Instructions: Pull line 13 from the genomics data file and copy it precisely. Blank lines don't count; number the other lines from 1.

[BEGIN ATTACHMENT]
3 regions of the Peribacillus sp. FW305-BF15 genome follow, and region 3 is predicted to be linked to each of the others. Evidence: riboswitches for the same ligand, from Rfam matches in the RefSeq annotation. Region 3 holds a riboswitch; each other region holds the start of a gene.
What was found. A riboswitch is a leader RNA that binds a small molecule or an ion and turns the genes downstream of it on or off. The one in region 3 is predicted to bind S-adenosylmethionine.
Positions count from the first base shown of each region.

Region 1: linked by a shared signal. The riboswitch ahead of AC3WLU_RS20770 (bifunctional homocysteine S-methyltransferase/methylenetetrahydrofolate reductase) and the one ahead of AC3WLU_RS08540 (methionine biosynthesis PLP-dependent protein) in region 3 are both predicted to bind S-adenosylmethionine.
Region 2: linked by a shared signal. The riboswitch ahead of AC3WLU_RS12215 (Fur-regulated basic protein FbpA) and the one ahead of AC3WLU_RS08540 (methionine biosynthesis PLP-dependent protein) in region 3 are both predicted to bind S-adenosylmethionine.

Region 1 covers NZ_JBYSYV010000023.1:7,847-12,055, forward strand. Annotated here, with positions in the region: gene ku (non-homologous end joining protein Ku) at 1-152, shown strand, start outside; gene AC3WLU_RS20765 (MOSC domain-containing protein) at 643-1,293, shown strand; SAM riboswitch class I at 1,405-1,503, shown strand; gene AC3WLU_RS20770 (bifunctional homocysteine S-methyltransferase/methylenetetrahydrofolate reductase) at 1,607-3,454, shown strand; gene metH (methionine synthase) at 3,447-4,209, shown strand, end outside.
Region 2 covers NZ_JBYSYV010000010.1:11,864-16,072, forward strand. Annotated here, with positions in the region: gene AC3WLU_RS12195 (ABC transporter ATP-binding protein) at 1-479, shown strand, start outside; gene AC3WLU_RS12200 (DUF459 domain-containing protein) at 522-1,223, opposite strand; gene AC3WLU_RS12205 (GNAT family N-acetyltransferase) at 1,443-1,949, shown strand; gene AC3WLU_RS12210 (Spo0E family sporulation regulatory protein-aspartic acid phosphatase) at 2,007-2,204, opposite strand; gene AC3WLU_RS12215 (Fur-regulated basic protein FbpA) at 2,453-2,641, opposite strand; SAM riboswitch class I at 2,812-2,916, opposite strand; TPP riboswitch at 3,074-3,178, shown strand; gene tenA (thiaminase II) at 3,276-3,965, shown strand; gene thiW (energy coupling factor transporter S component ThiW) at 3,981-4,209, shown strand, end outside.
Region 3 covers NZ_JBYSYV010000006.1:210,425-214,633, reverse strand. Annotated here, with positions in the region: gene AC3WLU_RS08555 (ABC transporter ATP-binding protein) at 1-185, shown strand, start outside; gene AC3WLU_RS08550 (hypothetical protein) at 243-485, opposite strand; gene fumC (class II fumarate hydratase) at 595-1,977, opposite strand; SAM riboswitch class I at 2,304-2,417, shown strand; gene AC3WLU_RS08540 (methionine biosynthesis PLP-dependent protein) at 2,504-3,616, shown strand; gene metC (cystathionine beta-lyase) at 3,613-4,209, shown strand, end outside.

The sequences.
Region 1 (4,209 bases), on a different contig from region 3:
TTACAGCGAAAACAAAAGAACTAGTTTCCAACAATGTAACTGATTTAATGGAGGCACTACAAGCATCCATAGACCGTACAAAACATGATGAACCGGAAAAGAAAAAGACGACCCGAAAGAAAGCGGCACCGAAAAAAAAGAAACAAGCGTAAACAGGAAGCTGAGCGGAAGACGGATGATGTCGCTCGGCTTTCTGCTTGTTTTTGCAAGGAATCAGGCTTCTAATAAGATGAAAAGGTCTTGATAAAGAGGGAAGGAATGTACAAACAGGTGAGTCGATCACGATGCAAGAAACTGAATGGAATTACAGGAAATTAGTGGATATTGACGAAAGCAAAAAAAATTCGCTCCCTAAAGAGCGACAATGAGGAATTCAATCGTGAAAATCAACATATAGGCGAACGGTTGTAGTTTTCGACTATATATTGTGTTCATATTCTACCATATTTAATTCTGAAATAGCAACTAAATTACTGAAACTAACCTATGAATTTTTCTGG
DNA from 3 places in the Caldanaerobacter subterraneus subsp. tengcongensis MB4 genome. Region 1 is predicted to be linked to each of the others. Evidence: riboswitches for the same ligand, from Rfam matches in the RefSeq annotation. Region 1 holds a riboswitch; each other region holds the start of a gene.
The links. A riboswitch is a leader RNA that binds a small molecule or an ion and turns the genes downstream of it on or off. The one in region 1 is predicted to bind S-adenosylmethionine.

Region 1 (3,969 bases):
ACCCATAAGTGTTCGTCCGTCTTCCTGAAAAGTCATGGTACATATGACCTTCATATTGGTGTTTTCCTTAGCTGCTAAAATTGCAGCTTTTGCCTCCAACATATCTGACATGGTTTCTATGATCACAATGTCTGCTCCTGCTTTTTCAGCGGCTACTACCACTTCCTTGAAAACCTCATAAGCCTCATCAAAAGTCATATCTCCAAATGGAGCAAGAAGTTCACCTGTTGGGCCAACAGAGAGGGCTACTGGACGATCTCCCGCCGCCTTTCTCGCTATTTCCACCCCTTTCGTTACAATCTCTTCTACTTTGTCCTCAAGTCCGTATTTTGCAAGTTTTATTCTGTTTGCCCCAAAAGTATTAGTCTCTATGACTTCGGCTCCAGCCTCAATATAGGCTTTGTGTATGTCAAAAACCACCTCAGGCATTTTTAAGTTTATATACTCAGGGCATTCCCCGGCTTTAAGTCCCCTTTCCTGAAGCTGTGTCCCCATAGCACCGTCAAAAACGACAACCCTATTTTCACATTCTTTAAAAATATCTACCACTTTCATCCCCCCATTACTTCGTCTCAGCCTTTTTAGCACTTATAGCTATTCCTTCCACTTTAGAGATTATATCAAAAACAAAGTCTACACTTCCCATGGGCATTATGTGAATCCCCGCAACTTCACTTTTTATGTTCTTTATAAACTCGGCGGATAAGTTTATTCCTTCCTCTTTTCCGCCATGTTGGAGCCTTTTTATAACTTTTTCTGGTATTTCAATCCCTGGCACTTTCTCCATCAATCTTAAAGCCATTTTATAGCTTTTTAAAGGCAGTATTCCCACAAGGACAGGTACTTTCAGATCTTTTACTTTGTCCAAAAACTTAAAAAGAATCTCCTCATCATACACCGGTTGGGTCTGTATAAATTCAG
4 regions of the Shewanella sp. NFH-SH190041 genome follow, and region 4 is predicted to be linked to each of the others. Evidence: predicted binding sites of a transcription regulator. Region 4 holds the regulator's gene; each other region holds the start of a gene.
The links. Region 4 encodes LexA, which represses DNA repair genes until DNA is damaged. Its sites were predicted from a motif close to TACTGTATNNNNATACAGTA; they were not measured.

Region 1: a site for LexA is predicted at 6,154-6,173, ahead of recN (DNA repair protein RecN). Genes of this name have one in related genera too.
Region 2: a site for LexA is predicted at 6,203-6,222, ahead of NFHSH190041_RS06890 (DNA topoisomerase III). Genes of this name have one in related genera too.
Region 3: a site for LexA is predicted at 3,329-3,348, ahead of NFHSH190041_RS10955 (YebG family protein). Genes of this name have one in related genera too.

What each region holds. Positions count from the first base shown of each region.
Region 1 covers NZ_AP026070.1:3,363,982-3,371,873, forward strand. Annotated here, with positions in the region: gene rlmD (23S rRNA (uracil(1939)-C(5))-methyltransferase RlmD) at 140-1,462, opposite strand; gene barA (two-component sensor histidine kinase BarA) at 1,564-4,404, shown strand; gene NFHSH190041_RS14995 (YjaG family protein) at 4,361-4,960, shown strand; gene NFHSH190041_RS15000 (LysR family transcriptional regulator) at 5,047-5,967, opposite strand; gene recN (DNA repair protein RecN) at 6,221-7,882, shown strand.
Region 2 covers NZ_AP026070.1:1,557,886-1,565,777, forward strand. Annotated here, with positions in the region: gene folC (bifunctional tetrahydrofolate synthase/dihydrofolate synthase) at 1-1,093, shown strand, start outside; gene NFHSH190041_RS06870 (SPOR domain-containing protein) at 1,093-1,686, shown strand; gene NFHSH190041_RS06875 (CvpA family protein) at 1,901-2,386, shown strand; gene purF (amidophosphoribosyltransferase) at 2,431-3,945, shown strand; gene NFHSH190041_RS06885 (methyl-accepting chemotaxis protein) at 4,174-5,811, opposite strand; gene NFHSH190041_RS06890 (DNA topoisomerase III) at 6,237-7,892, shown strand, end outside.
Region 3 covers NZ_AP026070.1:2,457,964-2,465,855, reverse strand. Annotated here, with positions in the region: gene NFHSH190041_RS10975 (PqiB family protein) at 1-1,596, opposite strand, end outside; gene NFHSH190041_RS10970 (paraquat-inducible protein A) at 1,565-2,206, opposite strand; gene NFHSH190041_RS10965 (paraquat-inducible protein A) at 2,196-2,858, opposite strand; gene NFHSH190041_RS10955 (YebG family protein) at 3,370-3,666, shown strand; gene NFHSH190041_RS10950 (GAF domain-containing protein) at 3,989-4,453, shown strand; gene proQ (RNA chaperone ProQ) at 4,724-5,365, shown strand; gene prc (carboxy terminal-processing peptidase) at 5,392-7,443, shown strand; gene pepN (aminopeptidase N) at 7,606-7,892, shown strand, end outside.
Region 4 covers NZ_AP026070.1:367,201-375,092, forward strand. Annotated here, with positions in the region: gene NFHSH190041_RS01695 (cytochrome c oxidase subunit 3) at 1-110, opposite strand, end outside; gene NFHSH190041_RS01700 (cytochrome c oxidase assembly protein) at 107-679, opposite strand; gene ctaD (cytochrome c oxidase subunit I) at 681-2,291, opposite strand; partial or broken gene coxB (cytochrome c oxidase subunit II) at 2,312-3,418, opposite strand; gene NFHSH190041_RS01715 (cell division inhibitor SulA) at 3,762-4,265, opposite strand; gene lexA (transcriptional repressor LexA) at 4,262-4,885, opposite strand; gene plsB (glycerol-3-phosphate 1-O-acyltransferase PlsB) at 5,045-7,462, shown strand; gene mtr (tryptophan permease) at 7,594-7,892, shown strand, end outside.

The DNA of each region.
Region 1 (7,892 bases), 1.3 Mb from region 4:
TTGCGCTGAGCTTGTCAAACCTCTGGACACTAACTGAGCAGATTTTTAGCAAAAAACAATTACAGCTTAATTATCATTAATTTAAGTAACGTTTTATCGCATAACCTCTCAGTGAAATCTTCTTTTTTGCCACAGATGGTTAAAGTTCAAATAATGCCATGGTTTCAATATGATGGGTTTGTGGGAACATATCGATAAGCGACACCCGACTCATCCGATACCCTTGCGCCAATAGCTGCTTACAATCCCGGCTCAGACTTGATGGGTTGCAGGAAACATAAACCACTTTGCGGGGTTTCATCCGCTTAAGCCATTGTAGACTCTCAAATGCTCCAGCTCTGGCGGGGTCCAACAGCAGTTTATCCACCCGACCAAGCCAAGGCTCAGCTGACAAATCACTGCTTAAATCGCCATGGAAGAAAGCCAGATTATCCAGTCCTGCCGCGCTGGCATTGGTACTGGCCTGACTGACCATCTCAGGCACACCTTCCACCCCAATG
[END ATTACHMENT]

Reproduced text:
The links. A riboswitch is a leader RNA that binds a small molecule or an ion and turns the genes downstream of it on or off. The one in region 1 is predicted to bind S-adenosylmethionine.